Coalition relinquishes control of Baghdad Airport
September 7, 2004
BAGHDAD INTERNATIONAL AIRPORT, Iraq (Army News Service, Sept. 7, 2004) - The Bradley armored fighting vehicles rolled away from the gate Aug. 25, signifying a final transition of control from Coalition forces to the government of Iraq at Baghdad International Airport.
"Once the tanks roll away, the airport belongs to the government of Iraq," Col. Chuck Betack, chief of maneuvers, Multi-National Force - Iraq, said. Betack was on site to witness the final changeover. "The transfer is done. The airport now belongs to the Iraqi government, with the exception of the small pieces of the airport they are allowing us to occupy."
The three-month process started June 15, with a turn-over of the air traffic control tower, and checkpoints, to a final exchange of the main gate. Prior to the exchange, the airport was controlled completely by the Coalition, Betack said, and therefore, very limited in commercial traffic. The only flights at BIAP were military and charter.]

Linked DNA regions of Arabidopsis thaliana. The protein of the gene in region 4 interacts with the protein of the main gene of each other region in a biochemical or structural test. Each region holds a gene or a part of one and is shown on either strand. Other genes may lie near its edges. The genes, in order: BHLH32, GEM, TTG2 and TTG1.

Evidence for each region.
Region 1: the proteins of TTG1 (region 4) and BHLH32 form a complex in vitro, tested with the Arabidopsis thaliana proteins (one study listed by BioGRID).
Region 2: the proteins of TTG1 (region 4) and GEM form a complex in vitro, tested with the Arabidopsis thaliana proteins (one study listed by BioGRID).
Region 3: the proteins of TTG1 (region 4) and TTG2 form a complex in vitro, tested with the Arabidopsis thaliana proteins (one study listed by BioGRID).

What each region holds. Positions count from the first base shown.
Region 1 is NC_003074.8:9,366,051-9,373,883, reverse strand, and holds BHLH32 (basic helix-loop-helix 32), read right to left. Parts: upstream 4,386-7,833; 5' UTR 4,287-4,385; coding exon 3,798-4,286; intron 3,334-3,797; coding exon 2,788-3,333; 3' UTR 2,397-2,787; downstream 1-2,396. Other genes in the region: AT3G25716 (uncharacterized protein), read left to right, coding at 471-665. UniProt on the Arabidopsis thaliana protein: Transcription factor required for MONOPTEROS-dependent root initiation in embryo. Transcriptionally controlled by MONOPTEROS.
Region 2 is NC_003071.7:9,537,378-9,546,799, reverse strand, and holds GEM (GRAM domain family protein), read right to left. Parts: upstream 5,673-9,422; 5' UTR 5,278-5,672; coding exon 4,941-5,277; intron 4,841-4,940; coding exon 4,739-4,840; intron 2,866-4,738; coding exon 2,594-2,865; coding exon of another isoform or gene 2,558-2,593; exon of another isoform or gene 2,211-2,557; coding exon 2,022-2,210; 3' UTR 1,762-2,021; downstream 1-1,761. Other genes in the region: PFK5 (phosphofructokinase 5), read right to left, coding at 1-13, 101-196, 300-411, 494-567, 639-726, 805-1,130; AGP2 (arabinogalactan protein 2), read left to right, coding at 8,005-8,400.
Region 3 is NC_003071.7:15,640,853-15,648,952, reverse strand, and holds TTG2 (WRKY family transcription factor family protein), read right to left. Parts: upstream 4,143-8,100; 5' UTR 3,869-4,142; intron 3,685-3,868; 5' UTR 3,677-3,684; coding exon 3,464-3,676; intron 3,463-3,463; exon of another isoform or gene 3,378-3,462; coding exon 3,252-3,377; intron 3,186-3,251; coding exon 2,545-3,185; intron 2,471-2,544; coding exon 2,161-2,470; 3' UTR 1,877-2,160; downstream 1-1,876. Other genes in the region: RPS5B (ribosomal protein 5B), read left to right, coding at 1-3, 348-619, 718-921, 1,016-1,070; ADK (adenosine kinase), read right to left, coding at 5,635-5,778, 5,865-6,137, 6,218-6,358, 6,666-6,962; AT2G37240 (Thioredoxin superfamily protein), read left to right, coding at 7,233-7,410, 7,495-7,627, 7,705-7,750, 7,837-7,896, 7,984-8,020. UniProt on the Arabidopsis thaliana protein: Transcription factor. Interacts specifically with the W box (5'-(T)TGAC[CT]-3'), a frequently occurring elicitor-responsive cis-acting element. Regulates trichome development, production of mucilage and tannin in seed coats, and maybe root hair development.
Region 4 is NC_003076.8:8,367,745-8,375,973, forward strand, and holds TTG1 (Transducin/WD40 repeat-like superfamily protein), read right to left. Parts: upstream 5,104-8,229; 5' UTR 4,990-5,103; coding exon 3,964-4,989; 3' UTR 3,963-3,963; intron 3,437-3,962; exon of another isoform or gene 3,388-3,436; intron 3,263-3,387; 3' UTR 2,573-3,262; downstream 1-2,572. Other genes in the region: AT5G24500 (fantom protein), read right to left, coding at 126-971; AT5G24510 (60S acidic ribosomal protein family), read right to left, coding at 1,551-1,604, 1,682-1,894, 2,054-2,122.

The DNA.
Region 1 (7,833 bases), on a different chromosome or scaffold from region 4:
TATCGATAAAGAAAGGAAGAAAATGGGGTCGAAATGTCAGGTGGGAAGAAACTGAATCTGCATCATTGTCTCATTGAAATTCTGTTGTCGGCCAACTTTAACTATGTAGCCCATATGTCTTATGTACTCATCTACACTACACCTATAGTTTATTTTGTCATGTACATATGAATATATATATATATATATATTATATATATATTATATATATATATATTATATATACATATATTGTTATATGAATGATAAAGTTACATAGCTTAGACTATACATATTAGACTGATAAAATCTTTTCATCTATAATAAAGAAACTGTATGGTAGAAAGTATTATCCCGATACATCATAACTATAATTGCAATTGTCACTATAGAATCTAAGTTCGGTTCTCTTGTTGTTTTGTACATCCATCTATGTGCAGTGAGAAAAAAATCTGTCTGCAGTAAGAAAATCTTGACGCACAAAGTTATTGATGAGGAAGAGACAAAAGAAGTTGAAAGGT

"This turnover is the first step towards re-establishing an air international hub back into Iraq," Betack said. "Now the airport belongs to the Iraqis, so you'll see more forms of transportation, with the Iraqis trying to set up their own commercial airlines at this time, so it will be a great morale boost for the entire economy, as well as for its people."
"This allows them to become a prominent nation once again, to get back into the proper levels of commerce, trade, and international travel," he said.
Gate security is being run by Global Security, an Iraqi-hired company that does not train with the Coalition.
"The training of Global Security employees is separate by that organization," Betack said. "There was a security assessment made however, and all security recommendations have been addressed."
Deployed military need not worry about getting home, officials said, since a small portion of the airport has been held for military flights.
"We have an agreement with the Ministry of Transportation to allow us to occupy a portion of the airport to allow us to bring in military aircraft," Betack said. "We have a security perimeter around the airport by coalition forces, and the Iraqi government has hired a private security firm to put checkpoints and security on the airport."
(Editor's note: Spc. Crista M. Birmingham serves with Multi-National Corps - Iraq Public Affairs.)